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SpongeBob or Survivor?
After Viacom splits, will the company that owns Nickelodeon and MTV be a better bet than CBS?
December 19, 2005: 12:25 PM EST
By Paul R. La Monica, senior writer
The "new" Viacom will own faster-growing cable channels while CBS will own the slower-growth broadcast TV and radio networks.
Not an amicable breakup: Despite plans to split into two companies, Viacom's stock has still lagged the broader market this year.
Not an amicable breakup: Despite plans to split into two companies, Viacom's stock has still lagged the broader market this year.

NEW YORK ( Investors in beaten down media companies are about to find out if breaking up is the answer to the sector's woes.

Viacom, by the end of this year, is set to split into two companies, one that will retain the Viacom name and another that will be called CBS.

The "new" Viacom will consist of most of Viacom's cable networks (MTV, Nickelodeon and Comedy Central, for example) and its Paramount movie studio, which recently announced it was buying DreamWorks SKG.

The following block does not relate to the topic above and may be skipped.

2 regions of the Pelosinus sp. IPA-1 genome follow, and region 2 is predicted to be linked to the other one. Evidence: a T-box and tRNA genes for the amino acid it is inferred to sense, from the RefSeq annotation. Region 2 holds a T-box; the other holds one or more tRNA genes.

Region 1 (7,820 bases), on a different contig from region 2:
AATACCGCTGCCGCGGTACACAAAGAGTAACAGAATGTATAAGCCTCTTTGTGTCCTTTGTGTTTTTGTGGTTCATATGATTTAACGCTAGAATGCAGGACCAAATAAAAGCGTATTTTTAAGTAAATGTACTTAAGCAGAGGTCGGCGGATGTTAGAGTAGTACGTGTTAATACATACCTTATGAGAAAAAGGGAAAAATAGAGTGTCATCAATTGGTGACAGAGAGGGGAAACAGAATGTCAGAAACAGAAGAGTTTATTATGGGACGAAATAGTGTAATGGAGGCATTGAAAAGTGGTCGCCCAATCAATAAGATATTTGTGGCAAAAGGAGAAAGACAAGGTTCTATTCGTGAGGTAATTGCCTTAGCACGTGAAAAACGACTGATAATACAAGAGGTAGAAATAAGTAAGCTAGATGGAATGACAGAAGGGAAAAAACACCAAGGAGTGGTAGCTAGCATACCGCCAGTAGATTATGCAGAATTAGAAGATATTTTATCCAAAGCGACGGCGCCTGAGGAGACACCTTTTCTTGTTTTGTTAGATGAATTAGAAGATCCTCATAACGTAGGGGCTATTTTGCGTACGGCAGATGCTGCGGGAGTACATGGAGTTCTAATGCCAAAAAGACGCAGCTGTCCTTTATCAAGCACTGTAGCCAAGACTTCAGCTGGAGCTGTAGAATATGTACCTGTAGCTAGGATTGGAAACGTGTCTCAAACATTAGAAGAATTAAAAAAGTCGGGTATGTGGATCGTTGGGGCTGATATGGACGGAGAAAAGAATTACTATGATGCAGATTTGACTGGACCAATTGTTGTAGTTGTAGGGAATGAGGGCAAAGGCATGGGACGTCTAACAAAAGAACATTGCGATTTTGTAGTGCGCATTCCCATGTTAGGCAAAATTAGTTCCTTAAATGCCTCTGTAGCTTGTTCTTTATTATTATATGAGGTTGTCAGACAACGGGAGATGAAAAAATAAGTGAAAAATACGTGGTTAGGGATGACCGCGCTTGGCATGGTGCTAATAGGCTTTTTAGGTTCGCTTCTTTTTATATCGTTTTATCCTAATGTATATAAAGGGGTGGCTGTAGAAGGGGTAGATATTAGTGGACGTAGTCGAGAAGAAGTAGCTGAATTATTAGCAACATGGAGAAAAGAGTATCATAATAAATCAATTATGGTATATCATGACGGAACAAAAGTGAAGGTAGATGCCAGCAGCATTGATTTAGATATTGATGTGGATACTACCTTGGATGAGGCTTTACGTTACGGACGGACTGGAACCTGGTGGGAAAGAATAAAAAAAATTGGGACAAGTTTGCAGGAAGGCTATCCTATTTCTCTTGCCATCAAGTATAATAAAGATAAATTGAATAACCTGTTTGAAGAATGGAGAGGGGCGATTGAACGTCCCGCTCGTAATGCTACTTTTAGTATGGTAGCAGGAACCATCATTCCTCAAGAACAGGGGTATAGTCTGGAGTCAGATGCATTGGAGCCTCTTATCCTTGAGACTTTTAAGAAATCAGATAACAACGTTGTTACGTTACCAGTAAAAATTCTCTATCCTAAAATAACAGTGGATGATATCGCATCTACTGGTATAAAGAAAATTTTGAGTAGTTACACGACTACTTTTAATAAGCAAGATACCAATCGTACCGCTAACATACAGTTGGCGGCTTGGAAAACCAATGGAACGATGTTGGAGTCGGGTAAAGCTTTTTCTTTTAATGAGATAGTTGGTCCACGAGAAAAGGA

CBS will own the namesake TV network, UPN, a radio and outdoor advertising business, the Simon & Schuster book publishing company and cable network Showtime.

In theory, break-ups are supposed to unlock value in big diverse businesses, but Wall Street hasn't bought in, with the stock flat since the idea was floated earlier this year.

Some think that Viacom (Research) stock has struggled not because of diversity but because of weak results -- and a split won't fix that.

"I'm not sure that Viacom had a problem with what we call a conglomerate discount," said Philip Remek, an analyst with Guzman & Co. "I don't think the company had to split up so I see this as a non-event. I don't buy the idea of this unlocking value since various units of the company either perform or they don't."

Viacom for growth and CBS for value

Still, others think that the split will be beneficial since the two companies are expected to attract different types of investors. For example, the new Viacom assets have, for the past few years, grown at a faster rate than the CBS businesses.

According to documents filed with the SEC, the businesses that make up the new Viacom generated sales of $6.9 billion in the first three quarters of 2005, up 22 percent from a year ago. Net income was $1.2 billion, an increase of 19 percent.

CBS had revenue of $10.7 billion through the first three quarters, up about 4 percent from the same period last year. CBS reported net income of $982.4 million for the first nine months of the year. It lost money during the first three quarters of 2004.

Last year, revenues for the new Viacom were up 11 percent while CBS revenues increased 7 percent. And in 2003, revenues for the new Viacom were up 21 percent while CBS sales rose just 3 percent.

But CBS should be a steady generator of cash and as such, it is expected to pay a dividend.